Posts Tagged ‘Friday the 13th’

Death smiles at us all and all a man can do is smile back.
— Marcus Aurelius

 

In the late 1800s a man named Captain William Fowler determined that he had to remove the lingering superstition surrounding the number 13. To do so he decided to found an exclusive society called the Thirteen Club.

The group dined regularly on the 13th day of the month in room 13 of a place called the Knickerbocker Cottage. Before sharing a 13-course dinner, members walked under a ladder and a banner reading “Morituri te Salutamus,” Latin for “Those of us who are about to die salute you.”

That’s one way to do it. Head on. The hair of the dog that bit you. When death smiles your direction smile back. Get familiar with the distinguished reaper. Make friends. If you have fears or reservations, let them not be for the wrong reasons. Like the number 13.

Truth be told, we have lots of symbolic stand-ins for our fear of death. Friday the 13th is but one of them. We have designated certain “boogy men” to represent our deepest fears. The Day of the Dead functions similarly in Latin cultures. For a barely endurable moment the curtain is pulled back and we look old death in the face. But our glance is fleeting, for only as long as we can stand it. Most of the time we live in an illusion of immortality. Until, that is, something cracks that illusion open.

As real a threat as is our pandemic du jour, and as important as it is that we all be proactive and vigilant to mitigate its damage, this current visitation of the dark angel is but its most recent iteration, a temporary appearance in a long line of appearances. Pandemics, symbolically speaking, act as the number 13. They rattle the cage of our daily routines with a chilling reminder.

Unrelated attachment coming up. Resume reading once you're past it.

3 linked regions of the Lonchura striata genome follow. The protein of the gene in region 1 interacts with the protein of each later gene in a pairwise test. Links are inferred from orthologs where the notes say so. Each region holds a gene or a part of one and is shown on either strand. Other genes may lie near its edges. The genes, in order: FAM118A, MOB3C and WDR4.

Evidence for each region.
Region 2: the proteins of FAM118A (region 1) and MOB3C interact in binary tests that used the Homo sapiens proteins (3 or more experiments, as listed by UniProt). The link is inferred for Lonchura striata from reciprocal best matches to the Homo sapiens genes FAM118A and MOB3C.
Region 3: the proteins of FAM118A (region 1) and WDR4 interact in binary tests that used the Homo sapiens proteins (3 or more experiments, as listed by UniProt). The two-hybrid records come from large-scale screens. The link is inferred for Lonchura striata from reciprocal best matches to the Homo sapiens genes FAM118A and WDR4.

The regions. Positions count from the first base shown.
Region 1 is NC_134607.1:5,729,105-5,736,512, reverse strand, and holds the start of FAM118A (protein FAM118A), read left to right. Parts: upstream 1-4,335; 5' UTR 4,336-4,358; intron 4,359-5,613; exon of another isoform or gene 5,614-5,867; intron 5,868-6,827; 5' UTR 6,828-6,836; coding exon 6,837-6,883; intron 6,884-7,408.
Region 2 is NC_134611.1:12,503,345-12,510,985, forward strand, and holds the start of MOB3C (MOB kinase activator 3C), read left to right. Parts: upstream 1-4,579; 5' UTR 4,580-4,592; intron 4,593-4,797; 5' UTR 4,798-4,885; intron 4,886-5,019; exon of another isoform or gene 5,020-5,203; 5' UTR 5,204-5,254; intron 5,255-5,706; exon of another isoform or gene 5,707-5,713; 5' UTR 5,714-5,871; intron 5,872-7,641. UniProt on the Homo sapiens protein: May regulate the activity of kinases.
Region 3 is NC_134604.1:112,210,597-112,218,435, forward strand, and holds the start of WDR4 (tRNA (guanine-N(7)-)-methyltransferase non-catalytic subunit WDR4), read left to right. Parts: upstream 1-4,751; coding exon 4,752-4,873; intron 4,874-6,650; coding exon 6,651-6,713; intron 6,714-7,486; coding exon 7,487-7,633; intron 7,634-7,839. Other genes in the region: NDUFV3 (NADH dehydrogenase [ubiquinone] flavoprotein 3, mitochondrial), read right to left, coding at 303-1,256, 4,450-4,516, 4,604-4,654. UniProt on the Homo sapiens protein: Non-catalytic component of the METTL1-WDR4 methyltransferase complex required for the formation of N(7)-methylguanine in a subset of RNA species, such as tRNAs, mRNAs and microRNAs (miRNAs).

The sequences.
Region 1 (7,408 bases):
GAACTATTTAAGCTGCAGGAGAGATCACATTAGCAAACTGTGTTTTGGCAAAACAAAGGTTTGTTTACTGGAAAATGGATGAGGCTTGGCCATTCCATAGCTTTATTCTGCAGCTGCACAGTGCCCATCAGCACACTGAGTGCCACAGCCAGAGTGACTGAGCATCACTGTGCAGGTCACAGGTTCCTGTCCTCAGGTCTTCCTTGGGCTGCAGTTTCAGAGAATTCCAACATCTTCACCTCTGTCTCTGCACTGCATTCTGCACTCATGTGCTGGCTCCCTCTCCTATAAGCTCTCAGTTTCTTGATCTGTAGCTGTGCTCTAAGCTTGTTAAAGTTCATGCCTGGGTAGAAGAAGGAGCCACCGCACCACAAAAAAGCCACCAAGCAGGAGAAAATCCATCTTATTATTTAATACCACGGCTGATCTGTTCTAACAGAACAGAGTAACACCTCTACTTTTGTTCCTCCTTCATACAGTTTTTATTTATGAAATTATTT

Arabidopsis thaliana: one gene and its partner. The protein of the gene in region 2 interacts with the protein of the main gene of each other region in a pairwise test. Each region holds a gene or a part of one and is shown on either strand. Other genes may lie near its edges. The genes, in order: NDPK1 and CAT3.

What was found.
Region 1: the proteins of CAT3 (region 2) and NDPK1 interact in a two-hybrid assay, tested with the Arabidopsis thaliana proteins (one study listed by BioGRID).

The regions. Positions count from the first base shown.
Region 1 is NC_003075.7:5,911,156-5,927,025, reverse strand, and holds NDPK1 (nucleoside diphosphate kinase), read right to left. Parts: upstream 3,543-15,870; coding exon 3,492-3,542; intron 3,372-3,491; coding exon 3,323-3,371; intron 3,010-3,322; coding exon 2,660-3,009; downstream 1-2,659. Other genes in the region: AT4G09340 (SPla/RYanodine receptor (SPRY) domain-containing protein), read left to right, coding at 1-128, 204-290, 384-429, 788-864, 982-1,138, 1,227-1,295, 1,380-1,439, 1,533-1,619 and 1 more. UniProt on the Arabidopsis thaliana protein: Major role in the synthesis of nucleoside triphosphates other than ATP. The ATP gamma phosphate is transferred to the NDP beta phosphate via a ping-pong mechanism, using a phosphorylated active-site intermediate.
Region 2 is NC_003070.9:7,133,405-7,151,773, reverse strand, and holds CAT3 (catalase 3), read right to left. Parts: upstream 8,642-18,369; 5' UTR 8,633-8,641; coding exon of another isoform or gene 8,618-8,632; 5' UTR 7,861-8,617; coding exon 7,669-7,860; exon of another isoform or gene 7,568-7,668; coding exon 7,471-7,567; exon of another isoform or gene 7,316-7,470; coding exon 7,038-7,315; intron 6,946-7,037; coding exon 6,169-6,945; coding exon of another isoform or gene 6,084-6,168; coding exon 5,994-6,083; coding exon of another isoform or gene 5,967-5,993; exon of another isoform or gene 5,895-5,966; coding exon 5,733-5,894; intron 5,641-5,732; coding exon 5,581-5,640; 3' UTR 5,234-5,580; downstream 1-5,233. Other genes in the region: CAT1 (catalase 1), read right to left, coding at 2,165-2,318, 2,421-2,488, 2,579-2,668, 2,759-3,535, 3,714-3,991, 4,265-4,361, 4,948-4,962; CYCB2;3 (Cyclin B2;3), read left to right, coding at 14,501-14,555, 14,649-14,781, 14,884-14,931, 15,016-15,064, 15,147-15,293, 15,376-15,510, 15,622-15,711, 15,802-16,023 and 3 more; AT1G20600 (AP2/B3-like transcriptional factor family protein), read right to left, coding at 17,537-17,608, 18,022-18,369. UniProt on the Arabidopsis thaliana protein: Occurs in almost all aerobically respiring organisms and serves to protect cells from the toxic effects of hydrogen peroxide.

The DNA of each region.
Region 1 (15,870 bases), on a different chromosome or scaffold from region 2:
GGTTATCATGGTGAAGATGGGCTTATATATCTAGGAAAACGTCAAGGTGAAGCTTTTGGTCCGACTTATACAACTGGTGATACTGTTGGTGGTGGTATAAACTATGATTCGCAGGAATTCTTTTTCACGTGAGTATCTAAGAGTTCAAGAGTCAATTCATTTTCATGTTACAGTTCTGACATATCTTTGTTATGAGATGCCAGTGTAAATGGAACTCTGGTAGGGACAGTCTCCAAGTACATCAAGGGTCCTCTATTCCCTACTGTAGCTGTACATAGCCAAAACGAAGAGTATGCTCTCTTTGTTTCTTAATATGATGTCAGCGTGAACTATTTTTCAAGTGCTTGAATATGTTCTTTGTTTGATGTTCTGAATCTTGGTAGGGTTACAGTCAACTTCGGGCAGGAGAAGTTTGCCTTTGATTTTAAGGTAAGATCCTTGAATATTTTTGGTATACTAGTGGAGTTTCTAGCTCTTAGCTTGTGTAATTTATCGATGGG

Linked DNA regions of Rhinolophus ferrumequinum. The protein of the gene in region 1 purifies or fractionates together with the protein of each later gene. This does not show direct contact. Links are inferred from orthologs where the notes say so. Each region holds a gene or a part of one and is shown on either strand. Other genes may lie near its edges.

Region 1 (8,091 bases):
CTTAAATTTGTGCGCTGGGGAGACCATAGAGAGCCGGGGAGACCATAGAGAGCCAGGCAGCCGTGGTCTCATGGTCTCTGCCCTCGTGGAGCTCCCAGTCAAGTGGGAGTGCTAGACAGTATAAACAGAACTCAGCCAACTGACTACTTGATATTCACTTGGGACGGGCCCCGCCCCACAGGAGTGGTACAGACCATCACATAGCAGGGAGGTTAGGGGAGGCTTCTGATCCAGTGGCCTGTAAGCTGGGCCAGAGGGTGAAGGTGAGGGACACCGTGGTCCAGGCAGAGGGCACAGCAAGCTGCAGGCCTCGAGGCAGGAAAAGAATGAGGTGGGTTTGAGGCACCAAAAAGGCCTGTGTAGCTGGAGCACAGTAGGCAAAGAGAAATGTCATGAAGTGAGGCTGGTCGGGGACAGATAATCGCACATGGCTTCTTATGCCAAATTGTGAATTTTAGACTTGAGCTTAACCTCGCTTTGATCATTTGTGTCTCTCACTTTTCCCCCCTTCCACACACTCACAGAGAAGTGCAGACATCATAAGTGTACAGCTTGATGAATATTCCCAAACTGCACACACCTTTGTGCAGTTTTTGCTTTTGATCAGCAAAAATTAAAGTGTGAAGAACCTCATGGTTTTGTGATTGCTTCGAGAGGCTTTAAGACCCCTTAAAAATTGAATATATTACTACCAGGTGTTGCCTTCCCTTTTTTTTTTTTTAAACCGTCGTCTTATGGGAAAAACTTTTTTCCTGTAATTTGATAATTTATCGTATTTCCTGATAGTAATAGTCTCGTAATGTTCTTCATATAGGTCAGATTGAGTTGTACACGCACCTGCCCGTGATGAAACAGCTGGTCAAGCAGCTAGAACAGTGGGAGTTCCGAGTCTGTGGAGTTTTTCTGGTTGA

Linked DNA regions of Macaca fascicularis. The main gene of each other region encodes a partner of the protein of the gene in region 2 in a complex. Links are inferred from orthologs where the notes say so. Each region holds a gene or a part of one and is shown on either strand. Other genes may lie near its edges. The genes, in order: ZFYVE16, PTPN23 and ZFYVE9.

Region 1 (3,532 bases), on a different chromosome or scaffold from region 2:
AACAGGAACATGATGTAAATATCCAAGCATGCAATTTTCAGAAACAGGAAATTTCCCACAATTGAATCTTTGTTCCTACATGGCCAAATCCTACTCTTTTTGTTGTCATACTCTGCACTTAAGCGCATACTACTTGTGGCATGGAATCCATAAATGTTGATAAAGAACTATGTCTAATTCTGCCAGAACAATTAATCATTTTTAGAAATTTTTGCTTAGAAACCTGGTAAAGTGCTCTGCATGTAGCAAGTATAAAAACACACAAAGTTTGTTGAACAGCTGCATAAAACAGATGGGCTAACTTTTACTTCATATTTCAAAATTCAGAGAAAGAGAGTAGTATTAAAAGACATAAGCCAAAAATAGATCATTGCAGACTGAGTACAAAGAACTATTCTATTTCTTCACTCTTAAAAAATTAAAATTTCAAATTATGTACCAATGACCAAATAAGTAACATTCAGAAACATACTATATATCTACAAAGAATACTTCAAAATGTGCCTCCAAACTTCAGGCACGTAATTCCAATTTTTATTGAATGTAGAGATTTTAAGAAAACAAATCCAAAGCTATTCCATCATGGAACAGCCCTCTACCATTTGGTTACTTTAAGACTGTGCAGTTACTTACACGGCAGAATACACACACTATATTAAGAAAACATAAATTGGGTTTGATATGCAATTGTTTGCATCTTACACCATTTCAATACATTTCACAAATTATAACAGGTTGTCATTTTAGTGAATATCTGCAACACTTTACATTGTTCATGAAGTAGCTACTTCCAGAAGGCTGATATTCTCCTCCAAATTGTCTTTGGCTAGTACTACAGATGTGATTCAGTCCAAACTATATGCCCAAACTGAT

And they are more than direct harbingers of their own potential destruction. They remind us that something, somehow will get us, that each person, no exception, owes one death. That unvarnished truth is the kind of thing that the great world religions never shy away from. They all recognize the impermanence of life, its limits, the mortality of this human flesh, and our very brief tour on the planet.

In the Christian tradition this is epitomized by Ash Wednesday, which even the faithful avoid like the plague because, well, the observance gazes straight into the jaws of the plague. And if you ever wonder what the symbolic function of the cross is in the Christian mythos, this is one of them: There’s no getting through this life alive. And even the best of us, the superlative souls, must pass this same way.

Pandemics – like the Corona Virus – are truth-tellers, the breakers of illusion. They say in one way or another, “I may or may not be the one. But something else will get you, now or later.” People know what they mean on an intuitive level.

We are much more likely to perish as the result of cancer, heart disease, a vehicle accident, slipping on the soap in the shower, collapsing mowing our lawn in the heat of summer, being shot in a school shooting, squatting in a refugee camp, a natural disaster and so on and so on. Whatever the Corona fails to accomplish will be taken up by another member of the team.

So no matter how irrational is Friday the 13th, it is a day that reminds us of something else, of other fears that linger barely beneath the surface. Whenever the next pandemic circles the globe on its world tour we are reminded. We are reminded of the big fear that lurks behind all other fears and makes the current threat larger than life.

That’s why our response in the face of threat – other than reasonable survival instinct precaution and practice – requires a kind of existential courage. We must indeed smile back when we are smiled upon. And the answers to our fear of death – in whatever mask it presents itself – are love, hope, faith and trust, all of which transcend that which threatens our existence. Forcing us to dig deep for those again is the one of the collateral gifts that Friday the 13th and the Corona Virus unintentionally visit upon us.